COVID-19 – Winding Up Businesses
In our recent blog posts, we have dealt with how businesses can introduce COVID-19 supportive procedures – such as the Government’s business schemes, designed to support business owners in these difficult times.
We now want to explain the procedures involved in ‘winding-up’ a company, for those who are unable to recover following the disruptions caused by COVID-19.
Sole Trader and Partnership Closure
If a business owner’s trading vehicle is non-corporate (i.e. a sole trader or a partnership) then closure is relatively straightforward and can be managed by a business owner, with the support of their accountant. The completion of a formal liquidation procedure, involving the appointment of a liquidator, is not necessary.
Limited Liability Closure
Many SME owners, trading via a limited liability company, have reluctantly had to conclude that COVID-19 is leading their businesses to insolvency, and the only way out is to stop trading.
The timing of the cessation of trade is important, as there will be business closure costs such as staff redundancies, leasehold premises costs, and final tax bills. It is recommended that company records (such as directors’ minutes’) record the start of trade cessation. Final accounts to the date need to be completed and filed to HMRC, along with the final Corporation Tax Return.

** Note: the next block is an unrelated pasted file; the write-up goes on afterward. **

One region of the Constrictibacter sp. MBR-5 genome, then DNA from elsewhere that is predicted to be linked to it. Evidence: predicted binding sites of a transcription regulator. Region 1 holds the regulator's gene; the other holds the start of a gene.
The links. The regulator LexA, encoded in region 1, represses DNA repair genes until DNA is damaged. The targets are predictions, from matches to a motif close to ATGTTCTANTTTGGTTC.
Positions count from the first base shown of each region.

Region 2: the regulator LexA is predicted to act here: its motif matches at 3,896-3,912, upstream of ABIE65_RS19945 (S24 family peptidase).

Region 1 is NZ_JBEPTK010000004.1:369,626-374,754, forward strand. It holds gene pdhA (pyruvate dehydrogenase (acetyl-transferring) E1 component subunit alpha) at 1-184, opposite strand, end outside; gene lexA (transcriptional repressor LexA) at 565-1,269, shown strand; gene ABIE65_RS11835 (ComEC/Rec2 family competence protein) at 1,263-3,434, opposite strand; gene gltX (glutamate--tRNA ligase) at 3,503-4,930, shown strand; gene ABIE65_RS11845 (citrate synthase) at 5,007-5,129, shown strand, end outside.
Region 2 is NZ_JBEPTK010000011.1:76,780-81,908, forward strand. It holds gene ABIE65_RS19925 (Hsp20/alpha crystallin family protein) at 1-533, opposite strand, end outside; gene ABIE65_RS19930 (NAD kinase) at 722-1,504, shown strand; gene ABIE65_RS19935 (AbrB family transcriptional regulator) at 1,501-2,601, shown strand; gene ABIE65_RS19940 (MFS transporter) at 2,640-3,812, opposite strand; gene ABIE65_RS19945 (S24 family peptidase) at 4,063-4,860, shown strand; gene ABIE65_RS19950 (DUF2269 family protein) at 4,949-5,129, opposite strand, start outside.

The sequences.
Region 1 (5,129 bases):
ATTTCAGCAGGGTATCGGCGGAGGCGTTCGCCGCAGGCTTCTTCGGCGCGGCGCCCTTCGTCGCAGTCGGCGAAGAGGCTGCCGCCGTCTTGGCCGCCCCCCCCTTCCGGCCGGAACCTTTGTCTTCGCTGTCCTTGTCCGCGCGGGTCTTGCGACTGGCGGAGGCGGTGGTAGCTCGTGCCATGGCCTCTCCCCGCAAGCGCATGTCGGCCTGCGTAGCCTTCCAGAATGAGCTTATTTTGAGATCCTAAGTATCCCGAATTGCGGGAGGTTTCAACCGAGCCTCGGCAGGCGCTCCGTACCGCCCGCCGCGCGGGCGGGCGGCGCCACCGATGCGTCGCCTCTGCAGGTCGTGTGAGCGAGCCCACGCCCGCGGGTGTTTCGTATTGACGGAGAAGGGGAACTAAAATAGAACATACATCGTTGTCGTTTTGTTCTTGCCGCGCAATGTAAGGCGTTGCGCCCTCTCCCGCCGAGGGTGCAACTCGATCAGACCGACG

All trade debts need to be paid, including paying a company’s final Corporation Tax and payroll taxes. The company’s payroll needs to be closed and staff issued with P45 forms.
Calculating Closure Costs
It will be necessary to calculate if paying closure costs will mean that the company remains solvent. This would allow the owner or manager to control the liquidation of the company under a member’s voluntary winding-up.
If the company is insolvent, before or after closure costs, then the winding-up is required to be controlled by the creditors’ appointing a Liquidator; something to be avoided if possible.
If the owner or manager company ceasing to trade is solvent after settling its closure costs, then the way forward will depend on the size of the company’s net reserves.
If the net reserves are £25,000 or below then the members voluntary winding-up process can be achieved through the relatively inexpensive formal dissolution process. This process is inexpensive as a professional liquidator does not need to be appointed to manage the winding-up process.
Distributing Net Reserves
The informal dissolution process involves notifying Companies House that you intend to have the company dissolved. This is more commonly known as the ‘striking-off procedure’.
The distribution of the £25,000 or below net reserves can then be paid to the shareholders as capital distributions in line with the number of shares owned. A directors’ minute confirming this capital distribution is advisable. The capital distribution is taxable on the shareholders under the Capital Gains Tax (CGT) rules which will allow the capital distribution to be covered by the shareholder’s ‘unused’ annual CGT exemption (currently £12,300).